Could Anthocyanin-Rich Extracts Have Protective Effects Against Damaging Colitis?
According to the Mayo Clinic, the term Inflammatory Bowel Disease (IBD) refers to disorders that involve chronic inflammation of the digestive tract. The two types of inflammatory bowel disease are ulcerative colitis and Crohn’s disease (1). Both disorders involve chronic inflammation of the GI tract and prolonged inflammation results in damage to the affected areas (2).
In 2015, the Crohn’s & Colitis Foundation estimated that about 3.1 million Americans had received an IBD diagnosis. While IBD’s can be diagnosed at any age, it is typically diagnosed in adolescents and adults ages 15 to 35 (3). Studies have suggested there is a possible genetic component associated with an increased risk of developing an IBD. Between 1.5 and 28 percent of people with IBD have a close relative diagnosed with the disease (4). However, it is still not possible to predict who may or may not develop the disease based on family history alone.
There are treatments for IBD. Those treatments include anti-inflammatory drugs, immune system suppressors, biologics, nutritional support, and sometimes surgery. Some treatments can be costly, and others are invasive, like in the case of surgery. Depending on the severity of IBD and efficacy of other treatment options, surgery might be necessary (1). In an effort to give IBD sufferers more treatment options, researchers continue exploring new ways to treat IBD with natural ingredients. One of those studies was published in the Journal of Medicinal Food (5).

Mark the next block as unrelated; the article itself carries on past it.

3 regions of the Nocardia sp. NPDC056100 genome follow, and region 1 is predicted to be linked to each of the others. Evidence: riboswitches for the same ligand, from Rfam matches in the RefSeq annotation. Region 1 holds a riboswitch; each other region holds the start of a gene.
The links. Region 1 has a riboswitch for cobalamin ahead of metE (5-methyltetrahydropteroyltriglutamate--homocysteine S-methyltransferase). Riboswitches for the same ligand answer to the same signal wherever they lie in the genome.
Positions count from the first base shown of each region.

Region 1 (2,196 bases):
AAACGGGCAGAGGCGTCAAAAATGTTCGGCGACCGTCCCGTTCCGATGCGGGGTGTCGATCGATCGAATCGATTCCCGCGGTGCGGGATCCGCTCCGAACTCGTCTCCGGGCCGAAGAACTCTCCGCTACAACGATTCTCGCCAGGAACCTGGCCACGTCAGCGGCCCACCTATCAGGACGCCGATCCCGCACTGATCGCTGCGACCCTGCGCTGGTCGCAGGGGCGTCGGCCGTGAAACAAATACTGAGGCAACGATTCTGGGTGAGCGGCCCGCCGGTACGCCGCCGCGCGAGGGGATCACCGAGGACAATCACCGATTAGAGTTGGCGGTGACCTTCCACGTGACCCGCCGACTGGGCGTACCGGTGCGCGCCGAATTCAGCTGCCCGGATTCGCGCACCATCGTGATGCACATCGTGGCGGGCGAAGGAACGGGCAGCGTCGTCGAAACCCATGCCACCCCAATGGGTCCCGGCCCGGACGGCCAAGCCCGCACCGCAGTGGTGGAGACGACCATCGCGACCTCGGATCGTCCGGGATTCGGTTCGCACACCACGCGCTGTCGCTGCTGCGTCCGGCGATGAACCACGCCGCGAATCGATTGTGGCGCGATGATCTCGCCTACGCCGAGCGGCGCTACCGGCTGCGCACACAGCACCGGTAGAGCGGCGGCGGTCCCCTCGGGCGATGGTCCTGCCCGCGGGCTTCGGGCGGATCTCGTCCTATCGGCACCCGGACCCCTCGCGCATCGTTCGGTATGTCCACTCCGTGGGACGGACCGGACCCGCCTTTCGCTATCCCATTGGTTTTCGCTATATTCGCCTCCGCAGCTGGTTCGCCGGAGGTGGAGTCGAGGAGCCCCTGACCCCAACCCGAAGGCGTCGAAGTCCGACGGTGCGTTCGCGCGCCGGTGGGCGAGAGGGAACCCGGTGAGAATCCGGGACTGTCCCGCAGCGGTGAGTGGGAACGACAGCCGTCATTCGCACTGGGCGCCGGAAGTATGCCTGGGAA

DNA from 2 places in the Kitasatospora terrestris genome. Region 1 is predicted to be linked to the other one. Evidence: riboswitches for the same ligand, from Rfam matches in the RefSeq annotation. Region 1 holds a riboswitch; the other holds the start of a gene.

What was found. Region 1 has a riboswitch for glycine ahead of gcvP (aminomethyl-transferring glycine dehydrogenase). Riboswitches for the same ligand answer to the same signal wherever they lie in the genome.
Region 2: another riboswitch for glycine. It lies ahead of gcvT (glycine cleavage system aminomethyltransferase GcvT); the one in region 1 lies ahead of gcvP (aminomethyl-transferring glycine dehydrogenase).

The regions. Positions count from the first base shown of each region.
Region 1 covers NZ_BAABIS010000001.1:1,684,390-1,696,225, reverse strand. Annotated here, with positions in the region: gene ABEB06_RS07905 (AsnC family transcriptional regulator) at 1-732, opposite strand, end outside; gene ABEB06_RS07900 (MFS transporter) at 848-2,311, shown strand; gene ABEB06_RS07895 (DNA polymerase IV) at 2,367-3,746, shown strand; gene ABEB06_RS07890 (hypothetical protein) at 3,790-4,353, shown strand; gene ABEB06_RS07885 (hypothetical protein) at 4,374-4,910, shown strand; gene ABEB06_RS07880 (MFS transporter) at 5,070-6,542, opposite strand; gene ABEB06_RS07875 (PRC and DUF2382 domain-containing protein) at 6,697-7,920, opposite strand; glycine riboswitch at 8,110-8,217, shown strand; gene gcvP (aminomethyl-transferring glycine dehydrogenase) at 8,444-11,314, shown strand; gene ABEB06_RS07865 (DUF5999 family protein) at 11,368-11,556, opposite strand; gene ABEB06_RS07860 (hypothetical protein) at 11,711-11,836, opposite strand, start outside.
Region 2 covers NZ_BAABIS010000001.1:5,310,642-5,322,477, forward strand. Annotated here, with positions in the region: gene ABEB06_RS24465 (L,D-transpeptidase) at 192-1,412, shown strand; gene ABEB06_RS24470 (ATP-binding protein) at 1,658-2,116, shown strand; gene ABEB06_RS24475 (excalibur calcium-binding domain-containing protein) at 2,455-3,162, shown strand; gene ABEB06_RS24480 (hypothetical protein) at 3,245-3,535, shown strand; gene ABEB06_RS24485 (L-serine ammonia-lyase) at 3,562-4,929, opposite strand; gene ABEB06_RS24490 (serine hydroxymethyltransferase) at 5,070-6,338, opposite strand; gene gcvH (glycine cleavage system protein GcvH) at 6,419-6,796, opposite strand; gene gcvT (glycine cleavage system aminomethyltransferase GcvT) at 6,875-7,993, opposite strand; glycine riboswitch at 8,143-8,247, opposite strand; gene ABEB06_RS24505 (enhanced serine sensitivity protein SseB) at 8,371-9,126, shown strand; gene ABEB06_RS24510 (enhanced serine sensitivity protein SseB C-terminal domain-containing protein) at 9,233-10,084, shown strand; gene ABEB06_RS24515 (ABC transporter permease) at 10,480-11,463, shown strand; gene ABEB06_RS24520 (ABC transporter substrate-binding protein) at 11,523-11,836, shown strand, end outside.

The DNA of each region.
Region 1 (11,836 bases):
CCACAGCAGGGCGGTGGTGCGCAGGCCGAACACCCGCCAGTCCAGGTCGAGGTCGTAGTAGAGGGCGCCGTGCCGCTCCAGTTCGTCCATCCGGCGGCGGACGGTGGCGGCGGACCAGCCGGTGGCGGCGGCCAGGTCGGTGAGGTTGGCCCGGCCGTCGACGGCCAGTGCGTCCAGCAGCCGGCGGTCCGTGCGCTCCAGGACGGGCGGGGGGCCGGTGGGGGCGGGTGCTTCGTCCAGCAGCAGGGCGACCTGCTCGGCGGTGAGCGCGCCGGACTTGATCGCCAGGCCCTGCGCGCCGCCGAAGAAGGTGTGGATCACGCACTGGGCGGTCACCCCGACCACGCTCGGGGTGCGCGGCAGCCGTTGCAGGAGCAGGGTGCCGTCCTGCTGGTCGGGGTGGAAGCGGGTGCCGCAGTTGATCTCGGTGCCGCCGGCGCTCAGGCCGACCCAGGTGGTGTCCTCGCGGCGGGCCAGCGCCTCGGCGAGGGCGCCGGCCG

The researchers studied the anti-inflammatory activity of an anthocyanin-rich extract in order to explore the protective effects of Cyanidin-3-glucoside (C3G) and its aglycone, cyanidin (Cy) on 2,4,6-trinitrobenzenesulfonic acid (TNBS)-induced colitis in mice. They also studied lipopolysaccharide (LPS)-stimulated Caco-2 cellular monolayer inflammation (5). The Caco-2 cell line is a continuous line of heterogeneous human epithelial colorectal adenocarcinoma cells and has been extensively used as a model of the intestinal epithelial barrier (7).
C3G is an anthocyanin found in plants, and Cy is the aglycone of C3G that can be generated in the intestine under gut microorganism metabolism, according to the study (5). Anthocyanins give plants, fruits, and vegetables their red, purple, and blue pigments (6). The anthocyanins found in fruits include blackcurrants, blackberries, blueberries, cranberries, raspberries, and red grapes. Vegetables with anthocyanins include black carrot, purple corn, purple sweet potato, and red cabbage (6).
Although the bioavailability of anthocyanins was once thought to be low, research has shown its bioavailability is much higher than originally assumed. Particularly, the bioavailability of C3G (6). Anthocyanins have been used in nutraceutical and traditional medicine since many studies have explored their potential health benefits. The studies performed include cell culture studies, animal models, and human clinical trials, which show that “anthocyanidins and anthocyanins possess antioxidative and antimicrobial activities, improve visual and neurological health, and protect against various non-communicable diseases (6).” They have also been shown to have potent antioxidant and anti-inflammatory properties (6).